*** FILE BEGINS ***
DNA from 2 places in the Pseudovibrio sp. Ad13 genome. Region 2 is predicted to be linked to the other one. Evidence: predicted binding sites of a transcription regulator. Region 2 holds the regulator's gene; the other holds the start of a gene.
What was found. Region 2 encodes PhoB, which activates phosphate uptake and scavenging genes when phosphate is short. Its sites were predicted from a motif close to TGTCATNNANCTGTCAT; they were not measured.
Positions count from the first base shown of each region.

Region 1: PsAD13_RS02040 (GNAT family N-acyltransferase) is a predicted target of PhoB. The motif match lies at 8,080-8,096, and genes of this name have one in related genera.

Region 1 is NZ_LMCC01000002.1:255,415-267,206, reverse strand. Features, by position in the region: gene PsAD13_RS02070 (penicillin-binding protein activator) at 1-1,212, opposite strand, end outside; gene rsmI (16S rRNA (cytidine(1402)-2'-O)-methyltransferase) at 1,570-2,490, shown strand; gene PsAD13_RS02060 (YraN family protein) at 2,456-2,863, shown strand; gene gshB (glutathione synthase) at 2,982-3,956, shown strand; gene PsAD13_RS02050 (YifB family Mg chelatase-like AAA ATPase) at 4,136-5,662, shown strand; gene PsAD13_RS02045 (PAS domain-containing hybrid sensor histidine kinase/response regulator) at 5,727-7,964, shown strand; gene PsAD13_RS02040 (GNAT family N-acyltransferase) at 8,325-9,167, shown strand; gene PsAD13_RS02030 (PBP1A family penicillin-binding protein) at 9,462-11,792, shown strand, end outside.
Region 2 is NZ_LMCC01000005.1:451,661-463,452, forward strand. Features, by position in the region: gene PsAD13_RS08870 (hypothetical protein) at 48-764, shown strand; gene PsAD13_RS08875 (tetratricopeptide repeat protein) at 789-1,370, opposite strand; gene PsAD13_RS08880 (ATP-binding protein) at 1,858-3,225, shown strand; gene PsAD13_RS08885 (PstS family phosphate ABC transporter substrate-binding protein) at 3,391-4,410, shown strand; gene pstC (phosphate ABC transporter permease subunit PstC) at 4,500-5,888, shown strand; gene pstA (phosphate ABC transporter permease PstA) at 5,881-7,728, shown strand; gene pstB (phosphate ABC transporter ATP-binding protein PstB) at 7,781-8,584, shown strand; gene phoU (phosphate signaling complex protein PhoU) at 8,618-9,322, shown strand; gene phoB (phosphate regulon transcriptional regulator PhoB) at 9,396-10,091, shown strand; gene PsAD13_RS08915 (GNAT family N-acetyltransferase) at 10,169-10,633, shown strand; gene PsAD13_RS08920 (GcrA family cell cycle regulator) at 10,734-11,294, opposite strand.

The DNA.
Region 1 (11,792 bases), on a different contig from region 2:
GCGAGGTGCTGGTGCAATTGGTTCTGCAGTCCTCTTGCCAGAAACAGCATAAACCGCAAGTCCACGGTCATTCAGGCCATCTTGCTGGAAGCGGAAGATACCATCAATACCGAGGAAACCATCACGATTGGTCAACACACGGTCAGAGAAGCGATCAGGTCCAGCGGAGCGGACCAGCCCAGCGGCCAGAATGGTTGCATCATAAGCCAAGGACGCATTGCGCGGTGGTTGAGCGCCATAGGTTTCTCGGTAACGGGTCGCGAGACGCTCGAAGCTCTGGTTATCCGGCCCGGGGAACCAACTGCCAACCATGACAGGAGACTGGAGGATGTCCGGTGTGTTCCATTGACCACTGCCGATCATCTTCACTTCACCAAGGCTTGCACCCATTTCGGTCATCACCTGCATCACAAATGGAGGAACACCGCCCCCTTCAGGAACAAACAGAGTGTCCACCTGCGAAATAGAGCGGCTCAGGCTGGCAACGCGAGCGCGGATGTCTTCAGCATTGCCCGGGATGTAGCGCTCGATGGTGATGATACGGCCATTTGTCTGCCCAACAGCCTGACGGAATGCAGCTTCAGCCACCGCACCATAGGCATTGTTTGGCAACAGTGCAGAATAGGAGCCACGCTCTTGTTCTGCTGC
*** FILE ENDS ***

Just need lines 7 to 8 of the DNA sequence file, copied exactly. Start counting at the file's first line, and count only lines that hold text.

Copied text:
The DNA.
Region 1 (11,792 bases), on a different contig from region 2: